by Lee Kiblinger

You perch at a common threshold,
Eye’s gleam in doorways’ laughter,
And wave goodbye to ticking time.
I am unable to find lost words
Spilled over the milk at our table
Or heaped in mom-love letters.

I recall, smiling, how you learned letters;
Those years waited at day’s threshold,
Hours spent at the school table,
Chasing backyard butterflies in laughter,
Cuddled on the couch holding words,
Cherished moments of little time.

You grew wings with the flying time.
Gone were handwritten letters,
Swallowed with the raw words,
As you teetered at childhood’s threshold,
Joining in the uneasy laughter
Of suspicions at the lunch table.

Later kneeling at the Sabbath table,
Someone prayed for us this time,
Begetting our Sunday lunch laughter,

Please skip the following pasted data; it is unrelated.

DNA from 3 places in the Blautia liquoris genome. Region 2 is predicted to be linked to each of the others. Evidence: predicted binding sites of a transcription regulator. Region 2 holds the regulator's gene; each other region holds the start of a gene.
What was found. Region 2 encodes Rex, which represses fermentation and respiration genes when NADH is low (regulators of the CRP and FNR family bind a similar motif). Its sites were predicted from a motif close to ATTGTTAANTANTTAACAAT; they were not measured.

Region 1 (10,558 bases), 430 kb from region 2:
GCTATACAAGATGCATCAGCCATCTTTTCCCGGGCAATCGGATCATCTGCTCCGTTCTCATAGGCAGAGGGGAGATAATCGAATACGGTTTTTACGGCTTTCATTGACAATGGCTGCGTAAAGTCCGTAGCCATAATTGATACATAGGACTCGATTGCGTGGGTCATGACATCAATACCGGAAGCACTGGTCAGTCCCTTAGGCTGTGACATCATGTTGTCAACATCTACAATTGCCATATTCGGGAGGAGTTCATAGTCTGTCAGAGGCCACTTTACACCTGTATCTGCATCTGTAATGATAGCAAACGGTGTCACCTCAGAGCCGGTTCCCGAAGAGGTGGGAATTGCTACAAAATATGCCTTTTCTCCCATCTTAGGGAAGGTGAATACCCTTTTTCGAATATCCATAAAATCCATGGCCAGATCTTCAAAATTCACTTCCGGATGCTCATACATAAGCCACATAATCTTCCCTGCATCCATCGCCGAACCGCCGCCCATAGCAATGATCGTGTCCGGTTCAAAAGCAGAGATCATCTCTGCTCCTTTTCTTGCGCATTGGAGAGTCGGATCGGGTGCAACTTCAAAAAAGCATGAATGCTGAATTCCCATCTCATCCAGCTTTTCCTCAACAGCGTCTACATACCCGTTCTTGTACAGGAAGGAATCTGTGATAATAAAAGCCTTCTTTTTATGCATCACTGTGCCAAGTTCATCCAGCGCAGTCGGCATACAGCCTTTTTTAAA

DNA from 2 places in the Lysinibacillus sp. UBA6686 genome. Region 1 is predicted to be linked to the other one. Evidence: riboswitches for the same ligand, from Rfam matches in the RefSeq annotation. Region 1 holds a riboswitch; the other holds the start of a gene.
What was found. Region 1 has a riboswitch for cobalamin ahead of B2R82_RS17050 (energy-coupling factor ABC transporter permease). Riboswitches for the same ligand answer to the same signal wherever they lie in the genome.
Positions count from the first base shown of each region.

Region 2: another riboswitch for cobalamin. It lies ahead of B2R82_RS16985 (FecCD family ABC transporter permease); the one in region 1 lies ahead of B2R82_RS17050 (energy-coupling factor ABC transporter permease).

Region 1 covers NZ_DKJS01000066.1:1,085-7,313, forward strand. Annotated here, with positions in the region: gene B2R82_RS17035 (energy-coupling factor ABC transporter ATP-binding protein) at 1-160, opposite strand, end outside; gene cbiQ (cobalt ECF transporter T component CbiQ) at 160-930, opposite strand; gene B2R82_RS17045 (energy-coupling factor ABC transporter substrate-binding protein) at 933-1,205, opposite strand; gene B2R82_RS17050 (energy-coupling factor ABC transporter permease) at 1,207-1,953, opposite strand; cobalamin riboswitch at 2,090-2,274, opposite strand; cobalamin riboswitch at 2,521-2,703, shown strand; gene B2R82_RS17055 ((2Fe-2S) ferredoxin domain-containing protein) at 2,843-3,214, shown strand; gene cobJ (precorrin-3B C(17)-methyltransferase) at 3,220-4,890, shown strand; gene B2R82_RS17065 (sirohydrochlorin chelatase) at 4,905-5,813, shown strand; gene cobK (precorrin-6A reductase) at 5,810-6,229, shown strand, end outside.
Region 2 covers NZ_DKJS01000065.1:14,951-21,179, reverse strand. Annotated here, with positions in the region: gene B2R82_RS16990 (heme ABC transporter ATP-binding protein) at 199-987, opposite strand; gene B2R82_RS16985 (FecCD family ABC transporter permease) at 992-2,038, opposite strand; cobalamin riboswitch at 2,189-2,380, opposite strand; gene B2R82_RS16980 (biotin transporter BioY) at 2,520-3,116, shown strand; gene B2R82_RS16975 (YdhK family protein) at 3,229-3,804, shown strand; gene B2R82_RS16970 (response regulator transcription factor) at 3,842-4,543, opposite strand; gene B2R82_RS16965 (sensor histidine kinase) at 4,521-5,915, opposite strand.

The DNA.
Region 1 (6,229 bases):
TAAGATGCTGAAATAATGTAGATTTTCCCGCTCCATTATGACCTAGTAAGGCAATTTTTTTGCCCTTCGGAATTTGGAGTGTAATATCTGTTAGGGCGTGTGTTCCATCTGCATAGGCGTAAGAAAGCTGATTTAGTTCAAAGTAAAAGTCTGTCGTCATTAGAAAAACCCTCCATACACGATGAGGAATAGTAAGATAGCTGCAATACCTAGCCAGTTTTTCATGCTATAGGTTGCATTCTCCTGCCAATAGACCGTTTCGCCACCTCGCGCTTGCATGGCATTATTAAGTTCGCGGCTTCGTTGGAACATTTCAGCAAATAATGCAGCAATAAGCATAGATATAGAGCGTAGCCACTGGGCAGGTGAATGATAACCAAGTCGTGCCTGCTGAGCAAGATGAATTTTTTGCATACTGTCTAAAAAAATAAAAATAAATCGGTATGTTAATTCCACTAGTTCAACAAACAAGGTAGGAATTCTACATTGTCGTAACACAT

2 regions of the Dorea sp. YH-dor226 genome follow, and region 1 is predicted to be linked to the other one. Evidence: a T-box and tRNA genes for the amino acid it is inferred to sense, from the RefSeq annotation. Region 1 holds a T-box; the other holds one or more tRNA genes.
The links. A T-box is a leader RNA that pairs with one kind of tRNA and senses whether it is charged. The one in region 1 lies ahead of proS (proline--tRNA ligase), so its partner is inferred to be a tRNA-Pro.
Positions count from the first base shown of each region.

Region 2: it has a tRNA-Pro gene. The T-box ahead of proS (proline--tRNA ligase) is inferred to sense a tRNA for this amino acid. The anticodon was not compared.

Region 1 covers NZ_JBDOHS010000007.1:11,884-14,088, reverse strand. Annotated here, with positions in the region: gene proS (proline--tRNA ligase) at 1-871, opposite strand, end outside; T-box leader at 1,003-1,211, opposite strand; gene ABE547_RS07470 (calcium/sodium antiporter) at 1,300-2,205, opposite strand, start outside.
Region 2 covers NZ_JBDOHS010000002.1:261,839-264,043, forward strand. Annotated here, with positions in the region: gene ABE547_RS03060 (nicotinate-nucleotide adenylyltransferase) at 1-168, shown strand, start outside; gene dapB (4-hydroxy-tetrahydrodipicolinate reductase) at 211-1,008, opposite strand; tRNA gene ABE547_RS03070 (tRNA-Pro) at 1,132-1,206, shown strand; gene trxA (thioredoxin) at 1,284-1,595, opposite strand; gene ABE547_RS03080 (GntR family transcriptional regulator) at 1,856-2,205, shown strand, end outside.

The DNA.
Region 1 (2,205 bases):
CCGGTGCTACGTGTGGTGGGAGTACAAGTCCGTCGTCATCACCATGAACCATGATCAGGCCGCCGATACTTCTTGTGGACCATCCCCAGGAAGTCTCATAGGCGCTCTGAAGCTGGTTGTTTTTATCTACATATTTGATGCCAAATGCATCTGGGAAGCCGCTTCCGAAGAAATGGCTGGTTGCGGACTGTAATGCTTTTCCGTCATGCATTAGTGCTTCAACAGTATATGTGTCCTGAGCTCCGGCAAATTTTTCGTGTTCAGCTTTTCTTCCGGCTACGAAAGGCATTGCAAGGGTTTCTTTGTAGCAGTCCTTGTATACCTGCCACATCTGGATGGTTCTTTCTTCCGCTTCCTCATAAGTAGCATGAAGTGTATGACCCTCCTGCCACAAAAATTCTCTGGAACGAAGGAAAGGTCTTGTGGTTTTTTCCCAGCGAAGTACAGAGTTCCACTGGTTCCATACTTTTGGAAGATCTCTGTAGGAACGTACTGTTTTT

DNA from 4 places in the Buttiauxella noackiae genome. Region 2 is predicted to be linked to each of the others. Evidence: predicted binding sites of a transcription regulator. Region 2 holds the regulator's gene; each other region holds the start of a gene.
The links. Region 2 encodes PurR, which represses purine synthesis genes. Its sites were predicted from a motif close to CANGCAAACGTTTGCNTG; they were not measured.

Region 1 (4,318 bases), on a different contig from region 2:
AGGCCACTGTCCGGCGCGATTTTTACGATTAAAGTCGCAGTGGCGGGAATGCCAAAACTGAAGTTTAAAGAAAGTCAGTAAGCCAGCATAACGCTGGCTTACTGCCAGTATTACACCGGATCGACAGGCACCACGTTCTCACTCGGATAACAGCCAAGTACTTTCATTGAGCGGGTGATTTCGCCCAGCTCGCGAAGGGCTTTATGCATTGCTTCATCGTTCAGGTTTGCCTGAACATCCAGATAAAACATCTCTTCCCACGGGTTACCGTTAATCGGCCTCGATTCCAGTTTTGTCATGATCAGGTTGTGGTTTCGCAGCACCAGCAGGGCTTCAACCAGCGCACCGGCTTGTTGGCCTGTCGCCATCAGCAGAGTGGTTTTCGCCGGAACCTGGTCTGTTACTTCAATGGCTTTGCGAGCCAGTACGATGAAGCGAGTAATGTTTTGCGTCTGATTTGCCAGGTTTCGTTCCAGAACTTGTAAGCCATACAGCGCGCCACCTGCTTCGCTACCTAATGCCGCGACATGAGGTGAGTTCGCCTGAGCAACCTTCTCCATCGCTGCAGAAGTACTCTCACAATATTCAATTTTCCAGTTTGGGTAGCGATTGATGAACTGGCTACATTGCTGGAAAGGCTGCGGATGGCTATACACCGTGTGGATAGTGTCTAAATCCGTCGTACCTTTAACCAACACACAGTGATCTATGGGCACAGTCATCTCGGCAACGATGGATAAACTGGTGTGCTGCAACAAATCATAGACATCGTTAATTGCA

Then remembered in the letters,
Knowing the Spirit spans the threshold,
And prayers are more than words.

Your joy gifts me tender words.
We sip coffee at the shared table
And consider the opening threshold:
Fly rainbows and travel the time;
Never lament writing me letters;
Fill your hours with long laughter.

Tears will never drown laughter.
Days will become more than words.
Yes, you will always have my letters.
And your chair will rest at our table
Til we feast again, in time.
I hear silence at the threshold.

Yes, years waited at day’s threshold,
And words piled into time’s letters,
Leaving laughter’s echo at the table.

Lee Kiblinger is a wife, mother, literature and composition teacher, and late blooming poet. She lives in Tyler, Texas, and spends her time reading classics, grading essays, laughing with her three teenagers, and enjoying long walks. Her poetry has appeared in Calla Press. You can read more of her poetry at her new blog,

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